• Prostate cancer
  • Haemorrhage
  • Prostatitis
  • Fibrosis
  • Atrophy
  • Radiotherapy
  • Hormonal therapy

Role in active surveillance

Active surveillance is a management strategy used in selected patients to reduce prostate cancer over-treatment. Men with low-risk prostate cancer may be suitable.5 Patients are closely followed with regular DRE, PSA and repeat prostate biopsies. Curative treatment is initiated if disease progression occurs. The main limitation is being able to accurately classify a prostate cancer as low risk. Up to one-third of men commenced on active surveillance have upgrading of disease (eg from Gleason 3+3 = 6 to 3+4 = 7 or higher) on serial biopsy.17 In some men, this may represent true progression of cancer; however, in most cases it reflects inadequacy of the initial biopsy.

The ability of mpMRI to detect intermediate and high-risk cancers may aid in the selection of patients who can safely pursue active surveillance by identifying unsuitable patients who harbour high-grade or larger tumours that have been missed on biopsy.2 MRI may also have a role in monitoring patients, although further data are required before mpMRI can replace the regular biopsies recommended in active surveillance protocols.8

Role in treatment

Figure 2. T2-weighted image showing a large high-grade prostate cancer with extraprostatic extension invading the neurovascular bundle
This patient would have a positive margin if aggressive nerve sparing surgery was performed

Accurately locating extracapsular extension on MRI may aid in determining suitability of patients for nerve sparing radical prostatectomy without compromising surgical margin status (Figure 2).11 MRI may also have a role in avoiding side effects from radiotherapy if the tumour can be accurately identified and dose escalation performed for the particular region.8 mpMRI is also emerging as a useful modality when detecting recurrent prostate cancer following curative-intent radiotherapy.18

MRI- guided biopsy

MRI-guided biopsy may aid in the diagnosis of patients with a negative biopsy after a suspicious lesion is found on mpMRI. Biopsies are taken with real-time MRI to ensure the suspicious lesion is sampled. This is time-consuming, costly and available at a very limited number of centres throughout Australia. At present MRI-guided biopsy is a second-line technique that should only be requested by the treating urologist after standard biopsies have been performed.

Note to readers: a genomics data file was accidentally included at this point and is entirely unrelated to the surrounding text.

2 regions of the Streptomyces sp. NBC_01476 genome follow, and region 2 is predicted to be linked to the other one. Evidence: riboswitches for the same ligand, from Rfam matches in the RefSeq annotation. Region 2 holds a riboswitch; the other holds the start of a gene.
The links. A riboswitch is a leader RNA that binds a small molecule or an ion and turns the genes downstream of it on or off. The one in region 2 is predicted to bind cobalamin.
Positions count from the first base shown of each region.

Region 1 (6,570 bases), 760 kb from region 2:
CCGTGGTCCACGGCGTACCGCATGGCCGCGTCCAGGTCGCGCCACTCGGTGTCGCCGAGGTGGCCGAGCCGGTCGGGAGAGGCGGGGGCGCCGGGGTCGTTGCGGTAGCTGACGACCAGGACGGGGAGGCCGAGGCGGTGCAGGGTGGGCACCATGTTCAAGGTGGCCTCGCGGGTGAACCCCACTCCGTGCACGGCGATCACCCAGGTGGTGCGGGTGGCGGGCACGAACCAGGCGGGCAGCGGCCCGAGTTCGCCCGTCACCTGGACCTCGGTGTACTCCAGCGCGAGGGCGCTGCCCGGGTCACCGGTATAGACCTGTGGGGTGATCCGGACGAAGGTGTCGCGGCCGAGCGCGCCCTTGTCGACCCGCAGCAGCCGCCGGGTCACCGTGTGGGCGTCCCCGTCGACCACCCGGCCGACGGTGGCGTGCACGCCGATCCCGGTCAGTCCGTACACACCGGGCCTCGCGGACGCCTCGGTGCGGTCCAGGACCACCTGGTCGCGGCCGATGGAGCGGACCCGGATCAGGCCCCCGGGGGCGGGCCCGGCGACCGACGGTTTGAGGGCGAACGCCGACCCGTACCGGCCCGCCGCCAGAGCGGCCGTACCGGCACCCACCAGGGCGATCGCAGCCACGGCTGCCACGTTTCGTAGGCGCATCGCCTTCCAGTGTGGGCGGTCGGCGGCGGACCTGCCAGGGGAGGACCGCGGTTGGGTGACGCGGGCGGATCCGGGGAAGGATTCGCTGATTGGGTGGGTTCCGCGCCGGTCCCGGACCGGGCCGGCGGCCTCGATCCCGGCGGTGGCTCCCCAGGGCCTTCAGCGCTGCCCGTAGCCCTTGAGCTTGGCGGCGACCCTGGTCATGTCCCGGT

Future possibilities

Focal therapy is a minimally invasive therapy involving the localisation and ablation of an area of cancer while sparing the remainder of the prostate.11 MRI may be of value when guiding focal treatment and follow-up. MRI-guided focal laser treatment for prostate cancer is a potential future technique in low-risk patients that is currently being explored by the authors. Focal therapy is experimental at this stage, but could be a promising treatment option in the future.8

Limitations of MRI

Reliable comparison of the literature is difficult because of differences in technical conduct of scans, interpretation and reporting. The combination of anatomical and functional parameters varies depending on indication, so different protocols are recommended for detection, compared with tumour and distant staging.11

At present, MRI of the prostate is not rebatable by Medicare. The Urological Society of Australia and New Zealand is lobbying the government to obtain Medicare rebates for MRI of the prostate and it is hoped that rebates will be available in the near future.


mpMRI is emerging as a very useful tool in the diagnosis and treatment of prostate cancer. Although it is an expensive technology, we believe it can impart significant cost savings by reducing the number of prostate biopsies performed, as well as improving patient care by aiding more rapid and accurate diagnosis.8 There can be improvements in the surgical margin rate, which also reduces the risk of future recurrences and the need for adjuvant or salvage radiotherapy. Further investigation is required to determine the optimal techniques, indications and interpretation of mpMRI.12 Presently, mpMRI cannot replace prostate biopsy and should only be ordered by urologists as part of an overall prostate cancer risk assessment. mpMRI should be performed by specially trained radiologists with adequate MRI technology using a standardised reporting system.11

Key points

  • mpMRI can assess the prostate and identify regions of interest that may be cancers. These lesions are given a likelihood of being malignant using a standardised reporting system (PI RADS).
  • The best established role of mpMRI is to guide biopsy in patients with a high clinical suspicion of prostate cancer but negative biopsy(s).
  • MRI can be performed pre-biopsy where it can improve the accuracy/detection of prostate cancers.
  • MRI can improve nerve sparing while maintaining margin status by identifying extraprostatic tumour extension.
  • MRI-guided biopsy and MRI-TRUS fusion technologies are beginning to become available.
  • A 3-Tesla MRI scanner with an experienced radiographer and radiologist is essential.
  • The role of MRI remains experimental and further evaluation is required. At this time MRI cannot replace prostate biopsy and should only be ordered by the treating urologist.

Competing interests: None.
Provenance and peer review: Not commissioned, externally peer reviewed.